48.1    Receiving a notice from a rights owner and checking that it complies with the Regulations (including whether it has been sent within the on-notice period);

48.2    Processing notice payment and invoicing;

48.3    Matching IP address to one of its account holders;

48.4    Determining whether an account holder has received a previous Detection Notice or Warning Notice from the same rights owner or agent (i.e. cross checking against logged rights owners as well) and then:

48.4.1Checking if any on-notice period has expired; and

48.4.2Deciding which type of Infringement Notice to send to the account holder;

48.5    Sending a Detection Notice (assuming this is a "first strike”);

48.6    Receiving any challenge from an account holder;

48.7    Forwarding the challenge to the rights owner;

48.8    Receiving the rights owner’s response to the challenge;

48.9    Forwarding that response to the account holder;

48.10  Updating records in the event that a challenge is accepted (as this negates the impact of the relevant Infringement Notice and records will have to be adjusted accordingly);

48.11  Receiving calls at the IPAP’s customer call centre (even if rights owners or The Ministry of Economic Development sets up a call centre or funds an independent one);

48.12  Repeating all of the above actions with respect to subsequent notices from the rights owner generating Warning Notices and Enforcement Notices;

48.13  Likely escalating calls to call centres, as the process progresses through later stages, particularly if account holder alleges innocence.  At this stage, both technical and/or legal questions may be relatively complex and, despite the fact that IPAPs are not responsible for the content of allegations, inevitably, they will be called on to provide guidance;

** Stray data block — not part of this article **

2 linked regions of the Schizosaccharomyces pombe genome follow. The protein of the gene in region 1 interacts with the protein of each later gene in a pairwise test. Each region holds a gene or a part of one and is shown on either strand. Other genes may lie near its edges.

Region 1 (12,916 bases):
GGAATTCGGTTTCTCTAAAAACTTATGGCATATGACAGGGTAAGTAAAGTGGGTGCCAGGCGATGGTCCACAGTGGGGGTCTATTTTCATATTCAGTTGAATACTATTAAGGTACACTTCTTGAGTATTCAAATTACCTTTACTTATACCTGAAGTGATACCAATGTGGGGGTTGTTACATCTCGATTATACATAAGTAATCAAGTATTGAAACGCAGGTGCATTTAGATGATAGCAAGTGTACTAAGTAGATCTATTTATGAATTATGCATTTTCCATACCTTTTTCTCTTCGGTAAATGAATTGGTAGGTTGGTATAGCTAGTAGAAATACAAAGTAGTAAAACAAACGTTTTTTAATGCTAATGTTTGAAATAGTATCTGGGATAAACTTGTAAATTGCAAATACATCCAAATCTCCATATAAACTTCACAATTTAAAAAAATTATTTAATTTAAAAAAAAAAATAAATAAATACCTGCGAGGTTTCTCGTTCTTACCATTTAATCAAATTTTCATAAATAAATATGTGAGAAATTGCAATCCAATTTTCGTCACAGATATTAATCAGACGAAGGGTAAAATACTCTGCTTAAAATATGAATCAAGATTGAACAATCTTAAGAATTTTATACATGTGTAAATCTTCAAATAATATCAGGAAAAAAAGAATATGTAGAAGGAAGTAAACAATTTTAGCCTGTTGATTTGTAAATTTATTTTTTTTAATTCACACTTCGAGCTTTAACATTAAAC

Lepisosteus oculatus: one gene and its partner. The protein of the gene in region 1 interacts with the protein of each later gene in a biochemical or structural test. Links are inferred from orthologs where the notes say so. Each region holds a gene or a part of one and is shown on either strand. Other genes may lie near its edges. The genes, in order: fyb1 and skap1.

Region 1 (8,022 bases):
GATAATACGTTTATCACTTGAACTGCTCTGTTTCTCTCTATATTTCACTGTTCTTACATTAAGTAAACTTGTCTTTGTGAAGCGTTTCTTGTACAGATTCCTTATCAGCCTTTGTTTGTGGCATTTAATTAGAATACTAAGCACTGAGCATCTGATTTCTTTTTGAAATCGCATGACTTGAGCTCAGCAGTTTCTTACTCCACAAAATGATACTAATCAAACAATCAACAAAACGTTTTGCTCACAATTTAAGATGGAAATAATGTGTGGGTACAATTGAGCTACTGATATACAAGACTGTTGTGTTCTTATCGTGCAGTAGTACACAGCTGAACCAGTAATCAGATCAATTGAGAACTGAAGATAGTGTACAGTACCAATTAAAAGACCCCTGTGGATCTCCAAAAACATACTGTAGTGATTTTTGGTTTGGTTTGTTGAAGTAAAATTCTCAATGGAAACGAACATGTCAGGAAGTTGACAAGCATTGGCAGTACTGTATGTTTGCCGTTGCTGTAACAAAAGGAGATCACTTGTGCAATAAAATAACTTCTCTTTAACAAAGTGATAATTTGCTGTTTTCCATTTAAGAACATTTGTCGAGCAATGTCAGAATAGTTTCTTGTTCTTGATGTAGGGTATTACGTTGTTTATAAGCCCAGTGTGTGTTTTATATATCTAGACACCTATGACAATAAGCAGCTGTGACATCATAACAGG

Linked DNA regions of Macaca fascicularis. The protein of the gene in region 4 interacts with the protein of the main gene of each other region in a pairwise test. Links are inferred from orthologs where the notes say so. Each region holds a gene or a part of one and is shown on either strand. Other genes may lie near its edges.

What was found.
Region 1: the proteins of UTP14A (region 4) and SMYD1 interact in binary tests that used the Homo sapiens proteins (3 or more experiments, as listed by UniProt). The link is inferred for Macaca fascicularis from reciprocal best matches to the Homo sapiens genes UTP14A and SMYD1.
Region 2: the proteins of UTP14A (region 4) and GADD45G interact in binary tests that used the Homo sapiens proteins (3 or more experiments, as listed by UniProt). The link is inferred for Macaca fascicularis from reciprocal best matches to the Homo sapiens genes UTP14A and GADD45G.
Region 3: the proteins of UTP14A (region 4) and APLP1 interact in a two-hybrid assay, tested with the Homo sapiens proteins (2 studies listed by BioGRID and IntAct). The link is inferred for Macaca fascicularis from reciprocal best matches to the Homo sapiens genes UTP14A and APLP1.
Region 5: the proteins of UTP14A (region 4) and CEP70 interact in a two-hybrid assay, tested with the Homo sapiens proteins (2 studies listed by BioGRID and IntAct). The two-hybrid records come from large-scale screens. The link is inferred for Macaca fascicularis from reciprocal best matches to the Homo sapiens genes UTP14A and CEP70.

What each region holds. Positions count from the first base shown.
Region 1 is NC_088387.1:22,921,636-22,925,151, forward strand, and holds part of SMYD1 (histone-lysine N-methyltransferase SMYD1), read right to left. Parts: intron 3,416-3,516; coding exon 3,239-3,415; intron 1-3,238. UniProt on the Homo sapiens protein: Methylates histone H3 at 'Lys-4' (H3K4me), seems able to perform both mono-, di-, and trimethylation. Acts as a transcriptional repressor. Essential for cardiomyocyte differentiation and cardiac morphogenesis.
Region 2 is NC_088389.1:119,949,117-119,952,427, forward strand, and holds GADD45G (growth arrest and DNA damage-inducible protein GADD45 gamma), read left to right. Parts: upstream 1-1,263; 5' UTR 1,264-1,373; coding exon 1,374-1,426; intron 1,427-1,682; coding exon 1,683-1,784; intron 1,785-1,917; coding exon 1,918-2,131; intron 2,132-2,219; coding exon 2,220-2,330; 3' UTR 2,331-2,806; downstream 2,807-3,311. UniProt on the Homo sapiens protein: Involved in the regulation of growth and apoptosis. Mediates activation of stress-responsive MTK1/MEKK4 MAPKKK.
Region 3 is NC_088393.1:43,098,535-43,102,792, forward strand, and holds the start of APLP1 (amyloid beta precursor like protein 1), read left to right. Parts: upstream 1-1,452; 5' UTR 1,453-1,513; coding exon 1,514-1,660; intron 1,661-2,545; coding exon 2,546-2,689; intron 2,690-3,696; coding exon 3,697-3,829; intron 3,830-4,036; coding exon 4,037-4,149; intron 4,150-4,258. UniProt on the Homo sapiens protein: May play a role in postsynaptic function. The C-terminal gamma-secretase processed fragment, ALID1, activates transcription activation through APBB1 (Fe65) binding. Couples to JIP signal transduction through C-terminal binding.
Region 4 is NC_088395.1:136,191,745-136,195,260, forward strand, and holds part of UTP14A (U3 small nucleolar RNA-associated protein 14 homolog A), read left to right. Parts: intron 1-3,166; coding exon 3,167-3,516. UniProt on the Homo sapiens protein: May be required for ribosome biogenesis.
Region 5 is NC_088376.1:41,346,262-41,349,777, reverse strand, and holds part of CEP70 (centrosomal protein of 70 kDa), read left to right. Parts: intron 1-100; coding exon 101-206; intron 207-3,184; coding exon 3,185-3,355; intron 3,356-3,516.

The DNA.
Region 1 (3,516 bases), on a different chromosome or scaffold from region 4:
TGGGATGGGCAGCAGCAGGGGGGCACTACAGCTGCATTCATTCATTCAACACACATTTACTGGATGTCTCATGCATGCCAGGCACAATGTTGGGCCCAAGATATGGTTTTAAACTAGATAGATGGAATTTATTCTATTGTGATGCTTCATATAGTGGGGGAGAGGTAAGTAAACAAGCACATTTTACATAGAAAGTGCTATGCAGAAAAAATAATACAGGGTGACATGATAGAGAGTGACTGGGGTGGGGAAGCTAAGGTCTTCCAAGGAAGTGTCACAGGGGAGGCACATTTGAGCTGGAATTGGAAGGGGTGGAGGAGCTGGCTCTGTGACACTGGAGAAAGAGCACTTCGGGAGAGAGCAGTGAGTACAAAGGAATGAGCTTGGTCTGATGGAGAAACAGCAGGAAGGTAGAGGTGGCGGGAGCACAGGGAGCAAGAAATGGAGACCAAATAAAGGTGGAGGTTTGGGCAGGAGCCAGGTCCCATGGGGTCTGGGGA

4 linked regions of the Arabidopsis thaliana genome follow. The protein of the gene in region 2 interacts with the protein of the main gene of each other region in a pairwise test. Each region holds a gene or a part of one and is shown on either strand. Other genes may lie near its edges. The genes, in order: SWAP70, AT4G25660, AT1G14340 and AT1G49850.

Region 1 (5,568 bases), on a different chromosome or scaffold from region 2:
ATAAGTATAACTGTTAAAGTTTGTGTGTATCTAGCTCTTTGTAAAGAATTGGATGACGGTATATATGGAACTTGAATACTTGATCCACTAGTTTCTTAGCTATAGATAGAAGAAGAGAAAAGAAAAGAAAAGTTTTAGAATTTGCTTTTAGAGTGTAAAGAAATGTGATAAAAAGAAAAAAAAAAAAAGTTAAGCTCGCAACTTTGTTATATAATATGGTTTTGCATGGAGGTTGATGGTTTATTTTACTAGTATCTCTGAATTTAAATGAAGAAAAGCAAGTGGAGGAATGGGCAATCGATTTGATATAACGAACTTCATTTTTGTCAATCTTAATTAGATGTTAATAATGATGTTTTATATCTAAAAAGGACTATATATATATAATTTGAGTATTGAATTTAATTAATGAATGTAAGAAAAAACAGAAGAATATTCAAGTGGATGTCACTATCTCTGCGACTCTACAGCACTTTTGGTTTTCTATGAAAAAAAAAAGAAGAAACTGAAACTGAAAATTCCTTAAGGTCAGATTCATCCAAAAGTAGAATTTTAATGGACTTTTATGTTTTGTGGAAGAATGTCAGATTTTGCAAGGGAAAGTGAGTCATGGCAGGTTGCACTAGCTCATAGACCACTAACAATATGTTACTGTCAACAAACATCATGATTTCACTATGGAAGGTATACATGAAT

48.14  Editing an Enforcement Notice sent to an account holder so that it can be sent to a rights owner without any information identifying that account holder, in compliance with section 122F(5) of the Act;

48.15  Sending the edited copy of the Enforcement Notice to the rights owner;

48.16  Responding to a request from the Copyright Tribunal for copies of all notices, in compliance with section122J(3);

48.17  Providing further evidence to the Tribunal.  We note that the Tribunal processes are not being consulted on at this stage but we need to flag now that the per notice cost needs to cover the situation where the IPAP is called on by the Tribunal to provide further evidence.  The obvious situation where this may occur is where an account holder alleges that it was not using its account at the time the infringement was alleged to have taken place.  The only person who can answer that question is the IPAP and we therefore expect that this will not be an unusual circumstance;

48.18Storing all information in accordance with section 122T(2) of the Act; and

41.19  Complying with the reporting obligations in section 122T(4) of the Act.


POSTED BY Rick Shera
01 June 2011

posted in l@w.geek.nzIntellectual PropertyCopyrightLegislation